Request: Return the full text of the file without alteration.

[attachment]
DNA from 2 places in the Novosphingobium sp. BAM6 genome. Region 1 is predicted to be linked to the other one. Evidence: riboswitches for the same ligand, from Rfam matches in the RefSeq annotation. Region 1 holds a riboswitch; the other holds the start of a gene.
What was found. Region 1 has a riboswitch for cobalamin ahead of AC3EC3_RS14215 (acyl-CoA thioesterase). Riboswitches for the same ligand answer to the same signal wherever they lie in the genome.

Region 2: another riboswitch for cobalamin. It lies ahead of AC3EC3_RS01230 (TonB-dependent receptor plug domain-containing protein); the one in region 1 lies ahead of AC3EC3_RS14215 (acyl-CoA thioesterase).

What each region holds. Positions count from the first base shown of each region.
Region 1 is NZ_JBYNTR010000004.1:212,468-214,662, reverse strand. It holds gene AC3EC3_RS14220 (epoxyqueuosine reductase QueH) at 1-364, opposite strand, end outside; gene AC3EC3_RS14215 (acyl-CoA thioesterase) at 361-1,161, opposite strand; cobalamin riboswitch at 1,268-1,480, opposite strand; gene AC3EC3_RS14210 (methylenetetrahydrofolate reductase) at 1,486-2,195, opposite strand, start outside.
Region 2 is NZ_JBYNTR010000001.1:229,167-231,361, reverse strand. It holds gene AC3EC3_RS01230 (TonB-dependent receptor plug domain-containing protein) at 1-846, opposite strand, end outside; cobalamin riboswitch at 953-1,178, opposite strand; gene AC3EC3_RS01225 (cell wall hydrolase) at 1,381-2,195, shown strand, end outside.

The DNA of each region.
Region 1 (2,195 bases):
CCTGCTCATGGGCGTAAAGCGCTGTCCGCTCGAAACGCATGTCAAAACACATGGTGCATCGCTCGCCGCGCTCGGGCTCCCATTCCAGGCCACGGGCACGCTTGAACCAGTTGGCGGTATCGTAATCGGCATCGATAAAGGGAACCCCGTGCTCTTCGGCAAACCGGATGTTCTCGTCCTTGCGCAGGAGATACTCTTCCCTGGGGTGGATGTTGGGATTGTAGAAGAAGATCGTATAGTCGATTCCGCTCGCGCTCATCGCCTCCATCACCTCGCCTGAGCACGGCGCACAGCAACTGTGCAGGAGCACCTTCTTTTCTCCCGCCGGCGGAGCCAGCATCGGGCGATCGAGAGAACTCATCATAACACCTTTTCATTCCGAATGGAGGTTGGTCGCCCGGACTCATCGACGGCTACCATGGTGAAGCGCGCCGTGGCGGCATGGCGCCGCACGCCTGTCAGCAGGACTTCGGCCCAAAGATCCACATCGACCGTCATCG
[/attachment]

DNA from 2 places in the Novosphingobium sp. BAM6 genome. Region 1 is predicted to be linked to the other one. Evidence: riboswitches for the same ligand, from Rfam matches in the RefSeq annotation. Region 1 holds a riboswitch; the other holds the start of a gene.
What was found. Region 1 has a riboswitch for cobalamin ahead of AC3EC3_RS14215 (acyl-CoA thioesterase). Riboswitches for the same ligand answer to the same signal wherever they lie in the genome.

Region 2: another riboswitch for cobalamin. It lies ahead of AC3EC3_RS01230 (TonB-dependent receptor plug domain-containing protein); the one in region 1 lies ahead of AC3EC3_RS14215 (acyl-CoA thioesterase).

What each region holds. Positions count from the first base shown of each region.
Region 1 is NZ_JBYNTR010000004.1:212,468-214,662, reverse strand. It holds gene AC3EC3_RS14220 (epoxyqueuosine reductase QueH) at 1-364, opposite strand, end outside; gene AC3EC3_RS14215 (acyl-CoA thioesterase) at 361-1,161, opposite strand; cobalamin riboswitch at 1,268-1,480, opposite strand; gene AC3EC3_RS14210 (methylenetetrahydrofolate reductase) at 1,486-2,195, opposite strand, start outside.
Region 2 is NZ_JBYNTR010000001.1:229,167-231,361, reverse strand. It holds gene AC3EC3_RS01230 (TonB-dependent receptor plug domain-containing protein) at 1-846, opposite strand, end outside; cobalamin riboswitch at 953-1,178, opposite strand; gene AC3EC3_RS01225 (cell wall hydrolase) at 1,381-2,195, shown strand, end outside.

The DNA of each region.
Region 1 (2,195 bases):
CCTGCTCATGGGCGTAAAGCGCTGTCCGCTCGAAACGCATGTCAAAACACATGGTGCATCGCTCGCCGCGCTCGGGCTCCCATTCCAGGCCACGGGCACGCTTGAACCAGTTGGCGGTATCGTAATCGGCATCGATAAAGGGAACCCCGTGCTCTTCGGCAAACCGGATGTTCTCGTCCTTGCGCAGGAGATACTCTTCCCTGGGGTGGATGTTGGGATTGTAGAAGAAGATCGTATAGTCGATTCCGCTCGCGCTCATCGCCTCCATCACCTCGCCTGAGCACGGCGCACAGCAACTGTGCAGGAGCACCTTCTTTTCTCCCGCCGGCGGAGCCAGCATCGGGCGATCGAGAGAACTCATCATAACACCTTTTCATTCCGAATGGAGGTTGGTCGCCCGGACTCATCGACGGCTACCATGGTGAAGCGCGCCGTGGCGGCATGGCGCCGCACGCCTGTCAGCAGGACTTCGGCCCAAAGATCCACATCGACCGTCATCG